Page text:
Daydreaming has always had reputation, but now scientific research has revealed that daydreaming may actually improve your mental health and creativity. It can even help you achieve your desired goals.
Daydream a Little
"Daydreaming again, Barb? You'll never amount to anything if you spend your time that way! Can't you find something useful to do?" Many youngsters have heard words like those from their parents. And until recently this hostile attitude towards daydreaming was the most common one. Daydreaming was viewed as a waste of time. Or it was considered and unhealthy escape from real life and its duties. But now some people are taking a fresh look at daydreaming. Some think it may be a very healthy thing to do.
Attitudes towards daydreaming are changing in much the same way that attitudes towards night dreaming have changed. Once it was thought that nighttime dreams interfered with our needed rest. But then researchers tried interrupting the dreams of sleepers. They learned that sleepers who aren't allowed to dream lost the benefits of rest. They become tense and anxious. They become irritable. They have trouble concentrating. Their mental health is temporarily damaged. To feel well again, they must be allowed to dream.
Now researchers are finding that daydreaming may also be important to mental health. Daydreaming, they tell us, is a good means of relaxation. But its benefits go beyond this. A number of psychologists have conducted experiments and have reached some surprising conclusions.
Dr. Joan T. Freyberg has concluded that daydreaming contributes to intellectual growth. It also improves concentration, attention span, and the ability to get along with others, she says. In an experiment with school children, this same researcher found that daydreaming led the children to pay more attention to detail. They had more happy feelings. They worked together better. Another researcher reported that daydreaming seemed to produce improved self-control and creative abilities.
But that's only part of the story. The most remarkable thing about daydreaming may be its usefulness in shaping our future lives as we want them to be. Industrialist Henry J. Kaiser believed that much of his success was due to the positive use of daydreaming. He maintained that "you can imagine your future." Florence Nightingale dreamed of becoming a nurse. The young Thomas Edison pictured himself as an inventor. For these notable achievers, it appears that their daydreams came true.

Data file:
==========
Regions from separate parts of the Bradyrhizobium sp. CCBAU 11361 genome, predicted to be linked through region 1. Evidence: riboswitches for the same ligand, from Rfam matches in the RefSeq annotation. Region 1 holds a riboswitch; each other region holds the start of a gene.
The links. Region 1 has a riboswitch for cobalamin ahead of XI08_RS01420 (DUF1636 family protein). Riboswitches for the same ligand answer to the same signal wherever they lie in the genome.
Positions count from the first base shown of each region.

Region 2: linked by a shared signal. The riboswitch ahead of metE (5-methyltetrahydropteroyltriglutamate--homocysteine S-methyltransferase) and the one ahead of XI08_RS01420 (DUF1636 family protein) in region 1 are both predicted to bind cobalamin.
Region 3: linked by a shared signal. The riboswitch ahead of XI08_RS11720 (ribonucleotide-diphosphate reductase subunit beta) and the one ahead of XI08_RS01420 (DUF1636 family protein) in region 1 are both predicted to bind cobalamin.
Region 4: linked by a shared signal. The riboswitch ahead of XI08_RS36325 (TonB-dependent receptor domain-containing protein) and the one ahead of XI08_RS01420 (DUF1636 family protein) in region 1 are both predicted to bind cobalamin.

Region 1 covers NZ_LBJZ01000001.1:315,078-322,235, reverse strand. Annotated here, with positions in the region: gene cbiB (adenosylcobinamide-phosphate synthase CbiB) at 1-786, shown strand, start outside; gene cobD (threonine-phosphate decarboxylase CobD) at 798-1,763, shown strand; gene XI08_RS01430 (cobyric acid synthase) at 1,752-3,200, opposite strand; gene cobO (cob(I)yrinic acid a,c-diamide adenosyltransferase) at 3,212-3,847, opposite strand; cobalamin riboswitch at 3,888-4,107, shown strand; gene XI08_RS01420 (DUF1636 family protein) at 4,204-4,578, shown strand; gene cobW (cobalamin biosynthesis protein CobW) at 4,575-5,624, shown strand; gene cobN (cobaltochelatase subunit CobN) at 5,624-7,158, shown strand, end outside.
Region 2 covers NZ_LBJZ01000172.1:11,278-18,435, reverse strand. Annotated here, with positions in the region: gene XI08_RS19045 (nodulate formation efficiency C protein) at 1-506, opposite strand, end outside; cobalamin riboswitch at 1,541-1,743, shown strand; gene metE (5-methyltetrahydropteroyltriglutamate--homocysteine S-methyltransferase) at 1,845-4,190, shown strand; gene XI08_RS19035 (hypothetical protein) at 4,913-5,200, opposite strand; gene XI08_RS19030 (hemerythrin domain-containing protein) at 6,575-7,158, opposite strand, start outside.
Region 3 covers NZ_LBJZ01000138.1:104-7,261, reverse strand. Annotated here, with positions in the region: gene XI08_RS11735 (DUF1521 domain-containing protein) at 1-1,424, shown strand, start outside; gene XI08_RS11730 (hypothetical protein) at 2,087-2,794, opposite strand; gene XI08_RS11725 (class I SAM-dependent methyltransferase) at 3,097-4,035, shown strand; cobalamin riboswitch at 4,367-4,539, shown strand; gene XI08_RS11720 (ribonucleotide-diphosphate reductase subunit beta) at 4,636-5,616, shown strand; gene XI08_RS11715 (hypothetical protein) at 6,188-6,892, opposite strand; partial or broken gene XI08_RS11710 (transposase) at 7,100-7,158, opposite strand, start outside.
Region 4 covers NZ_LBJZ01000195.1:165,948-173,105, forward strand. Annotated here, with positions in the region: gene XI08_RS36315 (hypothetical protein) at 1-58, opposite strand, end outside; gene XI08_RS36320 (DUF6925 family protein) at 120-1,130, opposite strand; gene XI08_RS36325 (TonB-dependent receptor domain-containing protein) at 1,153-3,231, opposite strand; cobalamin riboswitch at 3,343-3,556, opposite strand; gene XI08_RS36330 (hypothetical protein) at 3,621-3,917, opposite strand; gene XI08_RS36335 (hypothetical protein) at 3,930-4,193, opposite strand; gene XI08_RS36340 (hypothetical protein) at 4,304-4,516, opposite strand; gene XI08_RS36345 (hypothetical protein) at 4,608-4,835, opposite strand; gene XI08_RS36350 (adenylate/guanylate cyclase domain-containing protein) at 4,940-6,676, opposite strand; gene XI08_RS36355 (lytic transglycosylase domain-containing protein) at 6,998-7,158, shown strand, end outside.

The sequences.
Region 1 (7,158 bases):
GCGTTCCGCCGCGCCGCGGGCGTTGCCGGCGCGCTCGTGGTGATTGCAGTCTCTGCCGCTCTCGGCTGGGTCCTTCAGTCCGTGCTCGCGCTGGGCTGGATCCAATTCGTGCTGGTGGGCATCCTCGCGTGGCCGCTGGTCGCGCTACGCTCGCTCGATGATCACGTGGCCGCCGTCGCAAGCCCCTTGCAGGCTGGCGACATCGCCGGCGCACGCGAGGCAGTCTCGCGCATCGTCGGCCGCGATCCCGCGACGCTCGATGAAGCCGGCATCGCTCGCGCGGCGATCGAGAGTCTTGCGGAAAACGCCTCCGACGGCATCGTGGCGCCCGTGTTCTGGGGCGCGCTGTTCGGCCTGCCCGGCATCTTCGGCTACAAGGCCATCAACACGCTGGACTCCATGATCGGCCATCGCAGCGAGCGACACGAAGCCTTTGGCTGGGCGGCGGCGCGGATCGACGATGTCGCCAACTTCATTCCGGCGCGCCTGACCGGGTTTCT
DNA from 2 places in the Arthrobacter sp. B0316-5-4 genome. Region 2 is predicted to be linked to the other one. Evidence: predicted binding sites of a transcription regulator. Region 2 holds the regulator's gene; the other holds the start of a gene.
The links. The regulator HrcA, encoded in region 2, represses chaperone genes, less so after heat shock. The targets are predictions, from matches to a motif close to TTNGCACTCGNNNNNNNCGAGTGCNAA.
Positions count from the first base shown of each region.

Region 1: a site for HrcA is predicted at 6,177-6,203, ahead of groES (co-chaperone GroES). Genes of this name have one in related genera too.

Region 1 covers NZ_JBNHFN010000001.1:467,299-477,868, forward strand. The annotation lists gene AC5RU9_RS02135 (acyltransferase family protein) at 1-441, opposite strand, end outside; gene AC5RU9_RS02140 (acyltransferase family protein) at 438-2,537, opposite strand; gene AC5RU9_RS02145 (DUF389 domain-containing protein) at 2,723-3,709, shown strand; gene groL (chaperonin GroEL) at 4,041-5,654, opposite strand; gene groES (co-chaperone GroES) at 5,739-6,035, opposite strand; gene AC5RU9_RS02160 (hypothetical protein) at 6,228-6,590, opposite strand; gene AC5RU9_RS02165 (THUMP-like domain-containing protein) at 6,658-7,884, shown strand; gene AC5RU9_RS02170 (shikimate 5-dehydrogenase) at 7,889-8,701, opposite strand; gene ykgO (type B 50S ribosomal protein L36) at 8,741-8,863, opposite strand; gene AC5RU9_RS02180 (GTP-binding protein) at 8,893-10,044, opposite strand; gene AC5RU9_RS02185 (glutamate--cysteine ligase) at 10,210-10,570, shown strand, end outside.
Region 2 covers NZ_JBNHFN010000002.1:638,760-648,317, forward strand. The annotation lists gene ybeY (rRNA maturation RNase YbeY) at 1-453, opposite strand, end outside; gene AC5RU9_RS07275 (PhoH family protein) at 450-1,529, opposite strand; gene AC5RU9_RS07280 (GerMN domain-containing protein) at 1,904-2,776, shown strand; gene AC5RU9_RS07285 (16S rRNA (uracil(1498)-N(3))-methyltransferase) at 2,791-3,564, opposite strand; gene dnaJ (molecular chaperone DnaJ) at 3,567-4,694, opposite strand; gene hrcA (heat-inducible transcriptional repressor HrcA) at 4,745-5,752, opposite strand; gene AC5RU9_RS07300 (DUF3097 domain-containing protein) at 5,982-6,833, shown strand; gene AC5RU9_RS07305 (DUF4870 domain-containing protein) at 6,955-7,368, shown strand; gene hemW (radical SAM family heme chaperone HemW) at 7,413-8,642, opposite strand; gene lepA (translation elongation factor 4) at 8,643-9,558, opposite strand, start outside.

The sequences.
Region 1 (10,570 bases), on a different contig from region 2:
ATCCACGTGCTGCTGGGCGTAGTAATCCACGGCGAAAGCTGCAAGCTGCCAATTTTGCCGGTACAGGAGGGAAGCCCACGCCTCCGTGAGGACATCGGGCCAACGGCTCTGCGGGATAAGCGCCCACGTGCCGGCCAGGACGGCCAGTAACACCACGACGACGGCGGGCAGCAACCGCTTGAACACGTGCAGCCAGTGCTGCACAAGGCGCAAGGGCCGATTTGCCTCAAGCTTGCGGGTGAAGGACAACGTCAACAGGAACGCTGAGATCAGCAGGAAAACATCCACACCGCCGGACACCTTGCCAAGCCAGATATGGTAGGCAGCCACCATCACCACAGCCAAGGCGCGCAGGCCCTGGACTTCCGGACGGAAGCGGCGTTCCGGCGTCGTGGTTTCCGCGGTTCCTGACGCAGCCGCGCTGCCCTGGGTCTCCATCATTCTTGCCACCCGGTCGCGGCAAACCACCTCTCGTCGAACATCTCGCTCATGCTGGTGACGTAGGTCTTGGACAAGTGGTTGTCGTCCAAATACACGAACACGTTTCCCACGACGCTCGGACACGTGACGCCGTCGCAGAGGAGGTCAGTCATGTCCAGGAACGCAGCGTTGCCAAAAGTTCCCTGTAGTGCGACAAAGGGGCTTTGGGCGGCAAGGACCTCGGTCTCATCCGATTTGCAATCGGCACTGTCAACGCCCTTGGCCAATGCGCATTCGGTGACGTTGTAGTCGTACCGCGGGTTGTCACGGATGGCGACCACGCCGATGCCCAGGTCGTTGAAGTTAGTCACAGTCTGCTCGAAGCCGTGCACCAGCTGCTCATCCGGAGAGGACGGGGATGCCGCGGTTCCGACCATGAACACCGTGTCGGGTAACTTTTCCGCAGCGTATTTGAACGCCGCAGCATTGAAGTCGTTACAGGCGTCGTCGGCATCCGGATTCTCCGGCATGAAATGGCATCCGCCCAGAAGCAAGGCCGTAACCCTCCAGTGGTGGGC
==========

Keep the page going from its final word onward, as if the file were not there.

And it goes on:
Dr. Harry Emerson Fosdick believed that the way we picture ourselves is often the way we turn out. He offered this advice: "Hold a picture of yourself … in your mind's eye, and you will be drawn toward it. Picture yourself vividly as defeated, and that will make victory impossible. Picture yourself as winning, and that will contribute immeasurably to success. Do not picture yourself as anything, and you will drift ……"
The experiences of some athletes seem to confirm this belief. For instance, John Uelses, a former pole-vaulting champion, used daydreaming techniques before each meet. He would imagine himself winning. He would vividly picture himself clearing the bar at a certain height. He would go over all the details in his mind. He would picture the stadium and the crowds. He'd even imagine the smell of the grass and the earth. He said that this exercise of the imagination left memory traces in his mind that would later help his actual performance.
Why would a mental vision of success help produce real success? Dr. Maxwel Maltz, a surgeon and author, say this: "Your nervous system cannot tell the difference between an imagined experience and real experience. In either case it reacts automatically to information that you give it …… It reacts appropriately to what you think or imagine to be true."
He believes that purposeful daydreaming builds new "memories" in the brain. These positive memories improve a person's self-image. And self-image has an important effect on a person's action and accomplishments.
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